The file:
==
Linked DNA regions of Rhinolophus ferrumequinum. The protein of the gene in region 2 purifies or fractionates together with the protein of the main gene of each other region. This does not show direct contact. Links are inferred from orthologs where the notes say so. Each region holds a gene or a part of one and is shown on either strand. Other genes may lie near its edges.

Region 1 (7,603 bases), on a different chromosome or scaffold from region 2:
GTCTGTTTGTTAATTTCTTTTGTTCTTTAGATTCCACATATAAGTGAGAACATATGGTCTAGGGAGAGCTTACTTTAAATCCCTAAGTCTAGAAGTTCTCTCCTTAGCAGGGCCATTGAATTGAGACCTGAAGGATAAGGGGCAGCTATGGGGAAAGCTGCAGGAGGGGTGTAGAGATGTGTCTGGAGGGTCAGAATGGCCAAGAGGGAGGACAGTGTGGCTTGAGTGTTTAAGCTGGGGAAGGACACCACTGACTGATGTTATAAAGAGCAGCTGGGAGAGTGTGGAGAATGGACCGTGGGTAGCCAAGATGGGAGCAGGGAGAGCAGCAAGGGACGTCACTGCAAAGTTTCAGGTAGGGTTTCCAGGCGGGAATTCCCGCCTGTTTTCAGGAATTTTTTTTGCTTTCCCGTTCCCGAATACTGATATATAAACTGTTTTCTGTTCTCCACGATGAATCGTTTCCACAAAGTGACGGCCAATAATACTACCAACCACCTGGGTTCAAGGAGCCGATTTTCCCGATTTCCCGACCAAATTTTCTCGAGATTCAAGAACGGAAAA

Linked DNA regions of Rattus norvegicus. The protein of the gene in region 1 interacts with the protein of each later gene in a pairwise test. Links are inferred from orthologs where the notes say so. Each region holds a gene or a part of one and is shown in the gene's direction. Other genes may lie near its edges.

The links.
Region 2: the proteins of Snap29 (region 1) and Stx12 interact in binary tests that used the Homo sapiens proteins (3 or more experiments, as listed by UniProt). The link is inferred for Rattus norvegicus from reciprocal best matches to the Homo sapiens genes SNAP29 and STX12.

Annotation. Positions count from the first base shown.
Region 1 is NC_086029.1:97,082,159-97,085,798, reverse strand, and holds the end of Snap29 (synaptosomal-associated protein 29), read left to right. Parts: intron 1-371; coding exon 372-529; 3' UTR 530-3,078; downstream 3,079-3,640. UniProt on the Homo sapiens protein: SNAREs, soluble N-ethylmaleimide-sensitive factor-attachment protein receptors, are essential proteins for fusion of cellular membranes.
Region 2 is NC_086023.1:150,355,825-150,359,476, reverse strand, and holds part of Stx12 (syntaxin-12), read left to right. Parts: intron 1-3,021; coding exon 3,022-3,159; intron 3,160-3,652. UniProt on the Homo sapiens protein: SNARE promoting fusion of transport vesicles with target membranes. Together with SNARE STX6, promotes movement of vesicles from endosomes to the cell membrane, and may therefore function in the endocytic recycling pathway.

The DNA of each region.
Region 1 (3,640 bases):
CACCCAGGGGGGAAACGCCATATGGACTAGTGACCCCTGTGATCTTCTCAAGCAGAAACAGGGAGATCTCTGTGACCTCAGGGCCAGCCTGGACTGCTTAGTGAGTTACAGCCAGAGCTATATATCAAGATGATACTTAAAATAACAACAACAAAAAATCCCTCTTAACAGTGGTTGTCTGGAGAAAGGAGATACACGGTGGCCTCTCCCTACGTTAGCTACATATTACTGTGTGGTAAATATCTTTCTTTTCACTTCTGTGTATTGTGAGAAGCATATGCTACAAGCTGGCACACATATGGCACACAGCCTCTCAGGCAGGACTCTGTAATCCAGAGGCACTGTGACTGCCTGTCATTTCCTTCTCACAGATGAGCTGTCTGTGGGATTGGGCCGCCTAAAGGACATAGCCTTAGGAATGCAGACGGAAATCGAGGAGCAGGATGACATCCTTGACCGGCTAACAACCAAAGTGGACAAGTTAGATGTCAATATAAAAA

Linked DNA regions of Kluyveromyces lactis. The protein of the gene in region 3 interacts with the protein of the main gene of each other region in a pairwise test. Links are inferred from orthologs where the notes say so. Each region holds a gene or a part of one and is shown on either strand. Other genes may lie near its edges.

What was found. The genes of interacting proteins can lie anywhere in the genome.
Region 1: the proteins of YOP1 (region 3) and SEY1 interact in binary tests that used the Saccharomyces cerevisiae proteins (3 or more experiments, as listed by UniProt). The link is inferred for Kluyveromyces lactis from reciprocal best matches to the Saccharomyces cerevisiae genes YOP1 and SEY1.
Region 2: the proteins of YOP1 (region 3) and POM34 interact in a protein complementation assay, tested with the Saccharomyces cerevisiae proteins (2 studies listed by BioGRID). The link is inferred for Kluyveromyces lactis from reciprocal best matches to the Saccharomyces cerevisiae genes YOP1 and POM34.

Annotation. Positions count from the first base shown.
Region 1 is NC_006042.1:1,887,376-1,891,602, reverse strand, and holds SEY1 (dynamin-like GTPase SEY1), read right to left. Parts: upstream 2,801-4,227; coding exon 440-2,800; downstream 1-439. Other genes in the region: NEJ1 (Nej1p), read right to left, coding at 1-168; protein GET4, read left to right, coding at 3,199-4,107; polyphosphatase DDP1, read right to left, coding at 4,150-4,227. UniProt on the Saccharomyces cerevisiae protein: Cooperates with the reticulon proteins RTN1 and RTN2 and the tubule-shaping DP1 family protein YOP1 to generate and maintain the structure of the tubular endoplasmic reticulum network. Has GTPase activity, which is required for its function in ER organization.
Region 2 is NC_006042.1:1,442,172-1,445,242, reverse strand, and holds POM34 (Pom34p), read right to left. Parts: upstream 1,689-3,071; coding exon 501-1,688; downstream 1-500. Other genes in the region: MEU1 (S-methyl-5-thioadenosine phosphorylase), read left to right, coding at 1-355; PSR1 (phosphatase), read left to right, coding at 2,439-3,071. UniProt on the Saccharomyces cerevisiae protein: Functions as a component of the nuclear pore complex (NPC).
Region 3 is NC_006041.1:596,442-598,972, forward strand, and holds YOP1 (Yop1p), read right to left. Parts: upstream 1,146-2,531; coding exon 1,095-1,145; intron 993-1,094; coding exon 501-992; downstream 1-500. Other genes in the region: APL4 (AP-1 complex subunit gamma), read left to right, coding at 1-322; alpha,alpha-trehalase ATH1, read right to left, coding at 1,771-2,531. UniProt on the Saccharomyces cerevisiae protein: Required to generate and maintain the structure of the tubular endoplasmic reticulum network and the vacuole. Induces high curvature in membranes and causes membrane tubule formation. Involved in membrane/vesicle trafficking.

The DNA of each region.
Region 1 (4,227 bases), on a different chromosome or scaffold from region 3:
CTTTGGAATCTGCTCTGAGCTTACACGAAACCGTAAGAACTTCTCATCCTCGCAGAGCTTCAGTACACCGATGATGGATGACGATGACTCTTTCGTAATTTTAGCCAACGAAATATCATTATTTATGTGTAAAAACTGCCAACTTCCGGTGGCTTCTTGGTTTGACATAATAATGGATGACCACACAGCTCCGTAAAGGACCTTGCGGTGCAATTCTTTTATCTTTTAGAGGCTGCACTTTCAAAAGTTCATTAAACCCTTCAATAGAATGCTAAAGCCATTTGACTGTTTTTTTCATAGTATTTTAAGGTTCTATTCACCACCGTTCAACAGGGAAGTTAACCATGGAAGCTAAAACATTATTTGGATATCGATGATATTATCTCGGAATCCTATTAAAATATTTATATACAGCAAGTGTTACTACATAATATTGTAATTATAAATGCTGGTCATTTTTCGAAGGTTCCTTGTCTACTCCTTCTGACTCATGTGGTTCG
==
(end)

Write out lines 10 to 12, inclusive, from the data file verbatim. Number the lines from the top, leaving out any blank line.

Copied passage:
The DNA of each region.
Region 1 (3,640 bases):
CACCCAGGGGGGAAACGCCATATGGACTAGTGACCCCTGTGATCTTCTCAAGCAGAAACAGGGAGATCTCTGTGACCTCAGGGCCAGCCTGGACTGCTTAGTGAGTTACAGCCAGAGCTATATATCAAGATGATACTTAAAATAACAACAACAAAAAATCCCTCTTAACAGTGGTTGTCTGGAGAAAGGAGATACACGGTGGCCTCTCCCTACGTTAGCTACATATTACTGTGTGGTAAATATCTTTCTTTTCACTTCTGTGTATTGTGAGAAGCATATGCTACAAGCTGGCACACATATGGCACACAGCCTCTCAGGCAGGACTCTGTAATCCAGAGGCACTGTGACTGCCTGTCATTTCCTTCTCACAGATGAGCTGTCTGTGGGATTGGGCCGCCTAAAGGACATAGCCTTAGGAATGCAGACGGAAATCGAGGAGCAGGATGACATCCTTGACCGGCTAACAACCAAAGTGGACAAGTTAGATGTCAATATAAAAA